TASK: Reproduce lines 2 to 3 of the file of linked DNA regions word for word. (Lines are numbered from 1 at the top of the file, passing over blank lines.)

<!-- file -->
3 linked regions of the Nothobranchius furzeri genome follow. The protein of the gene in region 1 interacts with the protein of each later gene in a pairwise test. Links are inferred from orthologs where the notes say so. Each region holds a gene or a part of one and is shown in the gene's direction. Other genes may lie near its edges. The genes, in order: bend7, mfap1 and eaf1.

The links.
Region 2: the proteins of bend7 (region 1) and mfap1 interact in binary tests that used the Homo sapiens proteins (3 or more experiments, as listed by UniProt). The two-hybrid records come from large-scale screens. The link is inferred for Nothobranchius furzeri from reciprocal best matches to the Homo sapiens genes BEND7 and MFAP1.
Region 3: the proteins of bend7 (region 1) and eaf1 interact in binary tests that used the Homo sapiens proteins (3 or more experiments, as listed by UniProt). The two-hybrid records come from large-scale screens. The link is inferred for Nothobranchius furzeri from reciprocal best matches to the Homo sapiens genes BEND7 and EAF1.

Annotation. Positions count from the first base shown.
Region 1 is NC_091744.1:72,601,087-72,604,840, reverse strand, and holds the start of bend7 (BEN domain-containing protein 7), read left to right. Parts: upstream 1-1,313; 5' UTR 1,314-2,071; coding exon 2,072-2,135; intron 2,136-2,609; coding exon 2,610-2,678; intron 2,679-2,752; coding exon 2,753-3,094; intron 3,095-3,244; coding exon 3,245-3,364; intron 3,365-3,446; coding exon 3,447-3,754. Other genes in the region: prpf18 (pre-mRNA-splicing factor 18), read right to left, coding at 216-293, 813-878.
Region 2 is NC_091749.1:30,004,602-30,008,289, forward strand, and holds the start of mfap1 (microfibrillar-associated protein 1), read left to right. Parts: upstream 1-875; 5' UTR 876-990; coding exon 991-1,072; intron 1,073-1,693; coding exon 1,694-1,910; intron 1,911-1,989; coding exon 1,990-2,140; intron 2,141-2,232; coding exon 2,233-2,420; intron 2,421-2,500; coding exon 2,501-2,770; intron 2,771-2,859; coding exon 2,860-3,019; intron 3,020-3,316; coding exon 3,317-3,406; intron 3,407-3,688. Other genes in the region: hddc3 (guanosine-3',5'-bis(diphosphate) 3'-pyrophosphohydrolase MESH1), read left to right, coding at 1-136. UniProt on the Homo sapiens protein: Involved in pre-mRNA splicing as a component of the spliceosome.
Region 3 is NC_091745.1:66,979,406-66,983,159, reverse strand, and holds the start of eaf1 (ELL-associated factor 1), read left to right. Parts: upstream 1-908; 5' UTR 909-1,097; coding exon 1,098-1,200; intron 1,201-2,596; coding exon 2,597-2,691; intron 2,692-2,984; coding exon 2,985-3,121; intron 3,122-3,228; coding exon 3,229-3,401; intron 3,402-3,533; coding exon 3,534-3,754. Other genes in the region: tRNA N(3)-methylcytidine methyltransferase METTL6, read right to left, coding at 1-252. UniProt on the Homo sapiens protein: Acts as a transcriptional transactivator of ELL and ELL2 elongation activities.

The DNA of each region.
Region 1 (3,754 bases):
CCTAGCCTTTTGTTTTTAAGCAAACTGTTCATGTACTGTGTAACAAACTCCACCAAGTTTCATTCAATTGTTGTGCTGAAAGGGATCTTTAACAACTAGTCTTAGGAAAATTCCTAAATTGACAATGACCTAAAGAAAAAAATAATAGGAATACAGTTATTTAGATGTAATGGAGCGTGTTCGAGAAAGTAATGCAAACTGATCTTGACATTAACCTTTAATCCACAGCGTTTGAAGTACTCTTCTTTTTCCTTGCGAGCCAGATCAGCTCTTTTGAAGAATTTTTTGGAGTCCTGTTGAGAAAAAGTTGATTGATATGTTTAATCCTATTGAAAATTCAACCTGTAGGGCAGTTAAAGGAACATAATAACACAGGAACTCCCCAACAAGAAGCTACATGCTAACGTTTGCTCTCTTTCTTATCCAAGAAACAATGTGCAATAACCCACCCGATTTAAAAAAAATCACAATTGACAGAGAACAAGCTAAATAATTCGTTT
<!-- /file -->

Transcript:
The links.
Region 2: the proteins of bend7 (region 1) and mfap1 interact in binary tests that used the Homo sapiens proteins (3 or more experiments, as listed by UniProt). The two-hybrid records come from large-scale screens. The link is inferred for Nothobranchius furzeri from reciprocal best matches to the Homo sapiens genes BEND7 and MFAP1.